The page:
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“Dad! Dad! A sea turtle is laying eggs on the beach and poachers are stealing them!”
I leapt from my chair at the sound of my son’s frantic words. We’d spent the last week in a surf shack on a remote stretch of Nicaraguan beach hoping to see an endangered sea turtle lay its eggs. Now it was finally happening and everything was going wrong.
I grabbed my camera and ran out the door. Shielding my eyes from the tropical sun, I saw a cluster of people down the beach, with two men on their knees gathering something from the ground. Turtle egg poachers. I noticed my friend Shawn hurrying back into our little rented surf shack. I headed for the men, hot sand under my feet as I ran.
We’d arrived on the Pacific Coast of Nicaragua in the midst of a seven-month journey through Central America I was taking with my wife, Jacqueline, and our two sons, Silas, 14, and Jonah, 11.
TURNS OUT THAT SHAWN WAS SOMETHING OF A FINANCIAL PHILOSOPHER AND FOR THE NEXT HOUR HE SHARED WITH ME HIS STORY.
Through social media, I’d learned that an old friend, Shawn Sheely, had also left the U.S. for a solo motorcycle odyssey through the region. After I messaged him, he spent a long day piloting his bike across dirt roads and water crossings of undetermined depths through rural Nicaragua until he rolled up on a dust-coated motorcycle to our little casita on the beach.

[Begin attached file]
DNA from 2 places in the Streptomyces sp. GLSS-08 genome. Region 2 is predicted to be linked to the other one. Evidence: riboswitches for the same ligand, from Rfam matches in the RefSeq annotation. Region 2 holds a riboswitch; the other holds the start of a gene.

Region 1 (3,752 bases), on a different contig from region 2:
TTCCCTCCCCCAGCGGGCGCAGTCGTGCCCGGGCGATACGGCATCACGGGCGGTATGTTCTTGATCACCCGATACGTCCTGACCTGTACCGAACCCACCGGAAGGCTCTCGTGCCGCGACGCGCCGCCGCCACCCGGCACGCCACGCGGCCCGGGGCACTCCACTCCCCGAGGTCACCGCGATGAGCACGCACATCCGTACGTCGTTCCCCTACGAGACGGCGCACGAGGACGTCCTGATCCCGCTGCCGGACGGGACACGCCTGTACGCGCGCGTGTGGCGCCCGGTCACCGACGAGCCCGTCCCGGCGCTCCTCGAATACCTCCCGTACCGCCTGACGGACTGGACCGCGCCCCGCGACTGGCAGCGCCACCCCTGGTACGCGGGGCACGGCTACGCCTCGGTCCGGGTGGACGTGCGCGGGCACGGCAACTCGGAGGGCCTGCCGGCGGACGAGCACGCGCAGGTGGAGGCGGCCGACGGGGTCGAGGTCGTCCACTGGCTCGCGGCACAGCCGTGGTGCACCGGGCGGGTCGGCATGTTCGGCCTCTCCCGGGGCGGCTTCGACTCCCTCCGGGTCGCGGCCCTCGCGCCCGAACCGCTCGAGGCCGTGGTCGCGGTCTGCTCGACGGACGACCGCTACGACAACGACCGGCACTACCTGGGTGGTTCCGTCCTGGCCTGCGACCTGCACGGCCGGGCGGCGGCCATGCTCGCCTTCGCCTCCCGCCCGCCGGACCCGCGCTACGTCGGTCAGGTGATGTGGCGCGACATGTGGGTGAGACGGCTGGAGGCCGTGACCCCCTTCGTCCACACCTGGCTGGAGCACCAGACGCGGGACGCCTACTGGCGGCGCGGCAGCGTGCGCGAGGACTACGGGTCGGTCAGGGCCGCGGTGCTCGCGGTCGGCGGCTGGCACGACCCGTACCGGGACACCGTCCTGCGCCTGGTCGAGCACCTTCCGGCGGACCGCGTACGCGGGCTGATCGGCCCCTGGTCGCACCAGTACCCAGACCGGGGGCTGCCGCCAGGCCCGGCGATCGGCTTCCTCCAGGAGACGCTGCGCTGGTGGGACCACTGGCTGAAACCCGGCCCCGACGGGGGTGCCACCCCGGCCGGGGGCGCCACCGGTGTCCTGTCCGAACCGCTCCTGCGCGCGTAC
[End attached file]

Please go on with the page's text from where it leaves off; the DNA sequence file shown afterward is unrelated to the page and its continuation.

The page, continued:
We stayed up late that night as the sun slipped beneath the sea and shared a bottle of locally made rum. As waves washed on the sand, we talked about our lives and the winding paths that had led us to that faraway beach. Fed up with America’s materialistic excess and obsession with personal wealth, I’d long wanted to take my sons out of school for a year and head to Latin America, a part of the world that is poorer and simpler but in many ways richer. After the unexpected death of my mother, I’d decided it was finally time to follow my unfulfilled dream. It was my mother’s final lesson to me: don’t wait to live your life.
Shawn, who I hadn’t seen in over a decade, explained that he’d recently shut down his successful tech business in Minneapolis for a mid-life recalibration. He was here seeking some perspective and a bit of adventure. Turns out we were both escaping the churn of the modern world to seek what was true in life.
It was a few days after Christmas and I told the story of how happy the boys had been with the simple gifts we’d managed to acquire from the little family-owned tiendas in dirt-road villages. Instead of pining for iPhones or whatever piece of status electronics all the cool kids had, they were just glad to have a couple Oreos and a new hacky sack.
“That’s a big part of why we took this trip,” I said. “To give our kids a sense of perspective and gratitude.”